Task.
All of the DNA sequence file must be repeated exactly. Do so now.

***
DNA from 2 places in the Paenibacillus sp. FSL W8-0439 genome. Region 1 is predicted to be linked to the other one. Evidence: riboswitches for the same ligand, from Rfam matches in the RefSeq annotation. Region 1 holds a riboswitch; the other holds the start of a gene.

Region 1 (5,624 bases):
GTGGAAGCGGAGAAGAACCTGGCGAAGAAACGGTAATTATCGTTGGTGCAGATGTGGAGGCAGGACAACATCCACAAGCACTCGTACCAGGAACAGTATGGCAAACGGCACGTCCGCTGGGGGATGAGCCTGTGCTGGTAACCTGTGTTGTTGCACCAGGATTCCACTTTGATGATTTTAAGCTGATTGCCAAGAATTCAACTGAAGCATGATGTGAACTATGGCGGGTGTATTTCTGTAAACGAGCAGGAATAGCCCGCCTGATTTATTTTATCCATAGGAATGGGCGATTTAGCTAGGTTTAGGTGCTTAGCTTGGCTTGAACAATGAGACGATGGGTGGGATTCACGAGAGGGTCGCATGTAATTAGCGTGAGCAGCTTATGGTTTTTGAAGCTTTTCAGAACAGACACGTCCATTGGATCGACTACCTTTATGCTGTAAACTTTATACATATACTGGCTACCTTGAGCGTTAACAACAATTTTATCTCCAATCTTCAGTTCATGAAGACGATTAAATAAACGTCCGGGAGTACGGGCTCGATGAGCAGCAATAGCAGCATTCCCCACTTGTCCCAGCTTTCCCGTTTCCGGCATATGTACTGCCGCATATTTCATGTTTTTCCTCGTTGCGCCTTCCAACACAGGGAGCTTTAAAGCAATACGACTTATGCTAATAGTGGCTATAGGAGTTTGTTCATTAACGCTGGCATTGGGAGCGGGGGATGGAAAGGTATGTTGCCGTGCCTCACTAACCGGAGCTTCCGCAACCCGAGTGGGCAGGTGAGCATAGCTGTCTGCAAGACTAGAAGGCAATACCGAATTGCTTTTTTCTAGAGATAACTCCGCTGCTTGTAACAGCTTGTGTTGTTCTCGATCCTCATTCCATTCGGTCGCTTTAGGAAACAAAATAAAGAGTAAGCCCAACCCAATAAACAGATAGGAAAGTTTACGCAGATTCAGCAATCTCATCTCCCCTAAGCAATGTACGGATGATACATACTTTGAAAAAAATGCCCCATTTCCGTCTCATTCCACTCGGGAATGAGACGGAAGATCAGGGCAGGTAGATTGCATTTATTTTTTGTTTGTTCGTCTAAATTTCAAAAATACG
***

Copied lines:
DNA from 2 places in the Paenibacillus sp. FSL W8-0439 genome. Region 1 is predicted to be linked to the other one. Evidence: riboswitches for the same ligand, from Rfam matches in the RefSeq annotation. Region 1 holds a riboswitch; the other holds the start of a gene.

Region 1 (5,624 bases):
GTGGAAGCGGAGAAGAACCTGGCGAAGAAACGGTAATTATCGTTGGTGCAGATGTGGAGGCAGGACAACATCCACAAGCACTCGTACCAGGAACAGTATGGCAAACGGCACGTCCGCTGGGGGATGAGCCTGTGCTGGTAACCTGTGTTGTTGCACCAGGATTCCACTTTGATGATTTTAAGCTGATTGCCAAGAATTCAACTGAAGCATGATGTGAACTATGGCGGGTGTATTTCTGTAAACGAGCAGGAATAGCCCGCCTGATTTATTTTATCCATAGGAATGGGCGATTTAGCTAGGTTTAGGTGCTTAGCTTGGCTTGAACAATGAGACGATGGGTGGGATTCACGAGAGGGTCGCATGTAATTAGCGTGAGCAGCTTATGGTTTTTGAAGCTTTTCAGAACAGACACGTCCATTGGATCGACTACCTTTATGCTGTAAACTTTATACATATACTGGCTACCTTGAGCGTTAACAACAATTTTATCTCCAATCTTCAGTTCATGAAGACGATTAAATAAACGTCCGGGAGTACGGGCTCGATGAGCAGCAATAGCAGCATTCCCCACTTGTCCCAGCTTTCCCGTTTCCGGCATATGTACTGCCGCATATTTCATGTTTTTCCTCGTTGCGCCTTCCAACACAGGGAGCTTTAAAGCAATACGACTTATGCTAATAGTGGCTATAGGAGTTTGTTCATTAACGCTGGCATTGGGAGCGGGGGATGGAAAGGTATGTTGCCGTGCCTCACTAACCGGAGCTTCCGCAACCCGAGTGGGCAGGTGAGCATAGCTGTCTGCAAGACTAGAAGGCAATACCGAATTGCTTTTTTCTAGAGATAACTCCGCTGCTTGTAACAGCTTGTGTTGTTCTCGATCCTCATTCCATTCGGTCGCTTTAGGAAACAAAATAAAGAGTAAGCCCAACCCAATAAACAGATAGGAAAGTTTACGCAGATTCAGCAATCTCATCTCCCCTAAGCAATGTACGGATGATACATACTTTGAAAAAAATGCCCCATTTCCGTCTCATTCCACTCGGGAATGAGACGGAAGATCAGGGCAGGTAGATTGCATTTATTTTTTGTTTGTTCGTCTAAATTTCAAAAATACG